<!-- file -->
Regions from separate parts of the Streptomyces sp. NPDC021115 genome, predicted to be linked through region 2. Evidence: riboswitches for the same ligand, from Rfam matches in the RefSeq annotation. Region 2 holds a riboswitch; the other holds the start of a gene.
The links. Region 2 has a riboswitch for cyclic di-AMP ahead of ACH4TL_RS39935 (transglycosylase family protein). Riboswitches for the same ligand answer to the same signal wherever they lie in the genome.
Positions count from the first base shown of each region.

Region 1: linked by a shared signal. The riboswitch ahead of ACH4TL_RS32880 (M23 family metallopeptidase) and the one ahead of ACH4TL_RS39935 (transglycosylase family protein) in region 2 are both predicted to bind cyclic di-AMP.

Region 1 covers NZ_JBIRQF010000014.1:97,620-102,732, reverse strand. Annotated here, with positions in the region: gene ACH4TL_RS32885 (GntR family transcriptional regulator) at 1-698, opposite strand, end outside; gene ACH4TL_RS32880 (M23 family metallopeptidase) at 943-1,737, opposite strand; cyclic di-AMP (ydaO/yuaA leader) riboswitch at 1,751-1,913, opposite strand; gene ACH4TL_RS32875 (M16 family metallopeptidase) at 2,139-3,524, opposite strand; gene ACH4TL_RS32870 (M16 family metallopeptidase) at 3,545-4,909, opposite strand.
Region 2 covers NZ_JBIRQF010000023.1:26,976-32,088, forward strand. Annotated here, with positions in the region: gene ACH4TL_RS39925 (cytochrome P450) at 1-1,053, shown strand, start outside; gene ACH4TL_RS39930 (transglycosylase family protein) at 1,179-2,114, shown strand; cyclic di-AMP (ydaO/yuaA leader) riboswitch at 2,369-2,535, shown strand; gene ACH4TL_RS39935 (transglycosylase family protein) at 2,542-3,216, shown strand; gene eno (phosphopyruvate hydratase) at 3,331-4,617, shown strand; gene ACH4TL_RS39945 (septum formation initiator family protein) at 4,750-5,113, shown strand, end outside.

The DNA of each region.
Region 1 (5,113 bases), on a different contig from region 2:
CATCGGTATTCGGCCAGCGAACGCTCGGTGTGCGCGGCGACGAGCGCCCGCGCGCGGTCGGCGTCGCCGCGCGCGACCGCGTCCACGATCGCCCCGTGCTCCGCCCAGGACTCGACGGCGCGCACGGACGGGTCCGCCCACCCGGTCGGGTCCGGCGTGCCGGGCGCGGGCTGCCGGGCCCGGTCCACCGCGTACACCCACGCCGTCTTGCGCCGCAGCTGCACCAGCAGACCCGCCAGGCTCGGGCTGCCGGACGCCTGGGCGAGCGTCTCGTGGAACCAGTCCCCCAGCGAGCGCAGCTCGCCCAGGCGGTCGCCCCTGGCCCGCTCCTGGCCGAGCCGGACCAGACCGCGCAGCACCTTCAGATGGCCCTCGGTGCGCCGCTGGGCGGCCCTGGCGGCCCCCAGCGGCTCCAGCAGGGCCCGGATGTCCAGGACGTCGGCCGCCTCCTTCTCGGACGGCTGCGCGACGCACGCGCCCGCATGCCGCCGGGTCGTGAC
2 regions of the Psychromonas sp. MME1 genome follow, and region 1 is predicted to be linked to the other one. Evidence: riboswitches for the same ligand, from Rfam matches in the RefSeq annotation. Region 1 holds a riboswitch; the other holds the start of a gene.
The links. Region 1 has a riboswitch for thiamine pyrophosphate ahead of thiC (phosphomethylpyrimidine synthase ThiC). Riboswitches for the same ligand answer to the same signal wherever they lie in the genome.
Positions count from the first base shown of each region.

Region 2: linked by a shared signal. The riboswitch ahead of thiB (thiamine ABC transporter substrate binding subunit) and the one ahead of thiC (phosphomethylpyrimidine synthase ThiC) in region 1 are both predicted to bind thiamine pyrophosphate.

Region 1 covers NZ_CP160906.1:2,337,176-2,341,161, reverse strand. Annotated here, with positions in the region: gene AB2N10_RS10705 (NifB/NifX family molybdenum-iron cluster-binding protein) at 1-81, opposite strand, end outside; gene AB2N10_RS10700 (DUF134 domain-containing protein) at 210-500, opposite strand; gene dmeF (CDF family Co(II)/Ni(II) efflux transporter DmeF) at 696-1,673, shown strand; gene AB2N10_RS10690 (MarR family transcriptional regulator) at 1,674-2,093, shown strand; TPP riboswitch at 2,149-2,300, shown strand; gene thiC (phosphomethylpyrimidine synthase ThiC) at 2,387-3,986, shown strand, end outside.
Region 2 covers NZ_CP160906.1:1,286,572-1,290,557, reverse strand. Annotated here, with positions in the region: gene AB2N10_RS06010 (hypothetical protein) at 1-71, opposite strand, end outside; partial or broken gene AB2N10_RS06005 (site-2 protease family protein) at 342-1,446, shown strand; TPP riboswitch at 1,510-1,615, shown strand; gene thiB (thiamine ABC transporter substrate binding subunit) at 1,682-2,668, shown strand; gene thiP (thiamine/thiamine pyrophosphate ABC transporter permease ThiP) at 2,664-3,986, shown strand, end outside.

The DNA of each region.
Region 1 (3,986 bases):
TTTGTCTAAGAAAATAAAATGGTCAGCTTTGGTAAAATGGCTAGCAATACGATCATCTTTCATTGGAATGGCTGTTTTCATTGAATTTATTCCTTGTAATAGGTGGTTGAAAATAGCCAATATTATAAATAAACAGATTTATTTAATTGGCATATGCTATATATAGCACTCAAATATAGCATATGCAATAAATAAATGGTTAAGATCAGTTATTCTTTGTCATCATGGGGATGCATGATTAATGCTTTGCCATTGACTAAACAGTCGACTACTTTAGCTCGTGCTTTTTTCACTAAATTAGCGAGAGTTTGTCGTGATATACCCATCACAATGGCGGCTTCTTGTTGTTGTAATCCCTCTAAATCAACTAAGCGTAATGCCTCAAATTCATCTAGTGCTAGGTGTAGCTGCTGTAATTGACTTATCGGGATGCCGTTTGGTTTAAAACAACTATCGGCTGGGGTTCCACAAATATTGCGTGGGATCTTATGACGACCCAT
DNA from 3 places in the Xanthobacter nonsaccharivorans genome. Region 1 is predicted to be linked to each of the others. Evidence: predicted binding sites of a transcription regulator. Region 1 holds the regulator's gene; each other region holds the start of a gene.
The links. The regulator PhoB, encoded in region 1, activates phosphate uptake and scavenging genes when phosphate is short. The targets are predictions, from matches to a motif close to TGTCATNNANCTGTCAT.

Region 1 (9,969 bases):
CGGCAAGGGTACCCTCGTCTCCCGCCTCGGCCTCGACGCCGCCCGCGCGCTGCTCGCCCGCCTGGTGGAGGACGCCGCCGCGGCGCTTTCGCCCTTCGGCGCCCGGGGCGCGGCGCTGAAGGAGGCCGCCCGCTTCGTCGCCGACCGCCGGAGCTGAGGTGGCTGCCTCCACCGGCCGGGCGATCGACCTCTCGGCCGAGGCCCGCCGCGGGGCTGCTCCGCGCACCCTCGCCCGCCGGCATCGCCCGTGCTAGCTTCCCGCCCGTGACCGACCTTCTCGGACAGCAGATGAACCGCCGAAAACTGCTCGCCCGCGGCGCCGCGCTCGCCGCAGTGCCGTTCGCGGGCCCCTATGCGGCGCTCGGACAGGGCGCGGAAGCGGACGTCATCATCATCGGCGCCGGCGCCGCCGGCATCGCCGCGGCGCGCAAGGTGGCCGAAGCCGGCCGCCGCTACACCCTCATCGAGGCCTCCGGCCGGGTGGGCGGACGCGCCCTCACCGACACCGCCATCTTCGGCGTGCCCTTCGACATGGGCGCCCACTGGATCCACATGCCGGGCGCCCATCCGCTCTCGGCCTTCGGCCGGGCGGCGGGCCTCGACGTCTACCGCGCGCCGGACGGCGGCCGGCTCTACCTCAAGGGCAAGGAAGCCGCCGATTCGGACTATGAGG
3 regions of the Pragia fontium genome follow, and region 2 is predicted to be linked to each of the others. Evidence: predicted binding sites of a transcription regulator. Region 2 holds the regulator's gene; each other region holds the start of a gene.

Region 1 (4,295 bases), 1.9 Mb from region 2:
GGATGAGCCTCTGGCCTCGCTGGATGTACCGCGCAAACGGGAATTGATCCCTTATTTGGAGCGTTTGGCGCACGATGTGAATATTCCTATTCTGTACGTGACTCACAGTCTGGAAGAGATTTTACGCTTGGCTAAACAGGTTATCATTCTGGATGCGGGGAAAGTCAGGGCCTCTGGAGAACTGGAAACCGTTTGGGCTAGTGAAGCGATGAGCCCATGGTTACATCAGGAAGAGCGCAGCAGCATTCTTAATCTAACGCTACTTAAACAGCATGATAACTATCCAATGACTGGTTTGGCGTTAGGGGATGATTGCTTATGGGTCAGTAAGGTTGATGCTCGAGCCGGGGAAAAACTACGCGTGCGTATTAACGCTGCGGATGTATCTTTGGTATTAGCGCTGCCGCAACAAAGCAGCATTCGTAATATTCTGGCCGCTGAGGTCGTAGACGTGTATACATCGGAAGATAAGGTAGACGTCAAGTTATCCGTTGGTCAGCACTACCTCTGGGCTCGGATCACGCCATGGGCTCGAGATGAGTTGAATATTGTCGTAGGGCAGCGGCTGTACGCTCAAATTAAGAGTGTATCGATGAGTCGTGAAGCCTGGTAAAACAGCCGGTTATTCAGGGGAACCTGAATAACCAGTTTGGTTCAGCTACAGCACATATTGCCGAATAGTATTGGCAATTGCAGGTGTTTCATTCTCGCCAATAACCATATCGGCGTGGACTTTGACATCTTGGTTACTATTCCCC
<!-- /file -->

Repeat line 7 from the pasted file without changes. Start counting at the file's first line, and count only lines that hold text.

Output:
The DNA of each region.